Wife's fears for missing Lao activist

Bangkok Post: 12 December 2013

The wife of a missing Lao civil society leader Sombath Somphone has pleaded with the media to stop idolising him, saying the attention could be doing more harm than good.

“When you read what has been written in the press over the past 12 months, Mr Sombath is made to be like a super-Laotian,” Singaporean Ng Chui Meng said. “He’s not,” she told the Foreign Correspondents Club of Thailand late Wednesday, ahead of the anniversary of her husband’s disappearance in Vientiane on Dec 15, 2012.

“We understand that Sombath is already in very dire circumstances if he is still alive, and this is why I appeal to our media friends to be a little more circumspect of the real situation in Laos,” Ms Ng said.

Mr Sombath, 61, went missing after being detained at a police checkpoint outside the Lao capital, where CCTV images captured him leaving his own vehicle, then getting into a pickup truck and being driven away.

Laos’ communist regime has offered no explanation for Mr Sombath’s disappearance, suggesting it may have resulted from a personal dispute.

Laos has been under one-party communist rule since 1975. The local press is tightly controlled and civil society has been described as “fledgling” by international rights groups.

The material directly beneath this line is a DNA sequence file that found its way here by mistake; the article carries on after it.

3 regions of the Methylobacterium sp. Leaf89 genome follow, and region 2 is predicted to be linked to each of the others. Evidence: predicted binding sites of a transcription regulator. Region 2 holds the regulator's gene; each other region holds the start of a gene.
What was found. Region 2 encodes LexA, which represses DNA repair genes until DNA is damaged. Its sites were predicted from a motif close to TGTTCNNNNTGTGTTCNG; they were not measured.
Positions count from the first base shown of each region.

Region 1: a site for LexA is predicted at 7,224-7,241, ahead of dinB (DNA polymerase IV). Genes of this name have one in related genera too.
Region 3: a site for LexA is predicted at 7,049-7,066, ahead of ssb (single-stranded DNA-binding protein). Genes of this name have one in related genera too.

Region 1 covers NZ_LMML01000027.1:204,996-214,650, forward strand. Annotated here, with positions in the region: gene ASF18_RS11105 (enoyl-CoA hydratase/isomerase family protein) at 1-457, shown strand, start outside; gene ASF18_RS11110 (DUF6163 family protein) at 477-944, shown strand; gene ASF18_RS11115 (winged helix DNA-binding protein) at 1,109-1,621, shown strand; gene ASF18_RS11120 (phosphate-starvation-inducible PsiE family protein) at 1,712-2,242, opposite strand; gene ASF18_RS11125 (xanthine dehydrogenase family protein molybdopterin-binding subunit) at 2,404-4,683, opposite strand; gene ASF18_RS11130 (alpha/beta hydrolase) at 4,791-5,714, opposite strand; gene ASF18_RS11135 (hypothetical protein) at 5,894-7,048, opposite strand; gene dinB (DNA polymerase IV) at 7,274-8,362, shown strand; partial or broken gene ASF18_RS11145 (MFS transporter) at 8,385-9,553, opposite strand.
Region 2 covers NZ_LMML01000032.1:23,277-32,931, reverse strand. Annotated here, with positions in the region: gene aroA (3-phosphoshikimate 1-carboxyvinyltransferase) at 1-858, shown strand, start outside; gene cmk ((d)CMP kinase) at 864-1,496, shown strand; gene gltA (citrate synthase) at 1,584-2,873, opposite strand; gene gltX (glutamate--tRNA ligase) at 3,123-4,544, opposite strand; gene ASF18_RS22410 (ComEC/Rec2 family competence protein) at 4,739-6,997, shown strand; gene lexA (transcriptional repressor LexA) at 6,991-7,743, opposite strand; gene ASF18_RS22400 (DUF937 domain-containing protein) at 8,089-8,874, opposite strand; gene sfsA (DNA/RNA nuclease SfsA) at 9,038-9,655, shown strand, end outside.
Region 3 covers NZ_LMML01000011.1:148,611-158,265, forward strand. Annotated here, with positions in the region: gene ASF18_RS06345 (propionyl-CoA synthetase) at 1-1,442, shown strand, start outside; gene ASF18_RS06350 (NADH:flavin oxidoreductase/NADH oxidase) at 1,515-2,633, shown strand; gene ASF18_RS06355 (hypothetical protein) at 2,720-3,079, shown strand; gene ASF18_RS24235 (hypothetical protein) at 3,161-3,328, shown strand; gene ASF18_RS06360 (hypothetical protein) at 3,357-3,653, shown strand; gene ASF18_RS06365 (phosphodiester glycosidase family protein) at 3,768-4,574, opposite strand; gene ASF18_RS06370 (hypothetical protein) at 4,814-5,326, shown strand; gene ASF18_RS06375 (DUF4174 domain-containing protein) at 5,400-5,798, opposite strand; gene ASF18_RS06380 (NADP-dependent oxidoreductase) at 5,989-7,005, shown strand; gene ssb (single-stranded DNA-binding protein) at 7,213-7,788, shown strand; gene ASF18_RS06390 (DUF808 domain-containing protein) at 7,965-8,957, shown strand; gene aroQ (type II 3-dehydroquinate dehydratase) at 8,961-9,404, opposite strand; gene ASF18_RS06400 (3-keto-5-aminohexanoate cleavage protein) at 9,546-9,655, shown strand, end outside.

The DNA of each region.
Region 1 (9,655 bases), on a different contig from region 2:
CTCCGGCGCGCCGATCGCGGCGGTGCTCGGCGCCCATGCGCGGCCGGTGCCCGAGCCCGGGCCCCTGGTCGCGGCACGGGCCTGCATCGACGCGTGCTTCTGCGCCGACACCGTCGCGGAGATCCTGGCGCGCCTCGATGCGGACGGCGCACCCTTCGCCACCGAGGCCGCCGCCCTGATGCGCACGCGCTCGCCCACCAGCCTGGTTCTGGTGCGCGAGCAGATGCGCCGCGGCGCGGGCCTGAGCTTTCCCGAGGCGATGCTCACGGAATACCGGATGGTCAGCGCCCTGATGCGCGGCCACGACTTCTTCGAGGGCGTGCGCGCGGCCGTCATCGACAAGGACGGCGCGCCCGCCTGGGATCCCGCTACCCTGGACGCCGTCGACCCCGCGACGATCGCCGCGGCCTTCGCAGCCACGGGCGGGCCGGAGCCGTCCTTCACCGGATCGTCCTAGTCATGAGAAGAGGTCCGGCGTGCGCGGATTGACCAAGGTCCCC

Mr Sombath was born into a farming family and studied agronomy in the United States before becoming involved in farming and community development after his return to his homeland in the early 1980s.

“He is a civil society leader in Laos where civil society is just emerging,” Ms Ng said.

Mr Sombath also became a popular figure among the foreign NGO community and multilateral aid agencies.

“He always told me that he feared the publicity exposed him to too much risk,” his wife recalled.

His disappearance followed shortly after Mr Sombath played a prominent role in the Asia-Europe People’s Forum, held in Vientiane for the first time in late 2012.

The forum brought together civil society and government to discuss a range of governance issues, in parallel with the Asia Europe Summit Meetings.

Sulak Sivaraksa, a prominent social activist in Thailand, said he had grounds to believe that Mr Sombath was still alive.

“Although Laos is a communist country, when they captured members of the royal family in Luang Prabang they did not kill anybody,” Mr Sulak said, indicating it was unlikely Mr Sombath has been executed.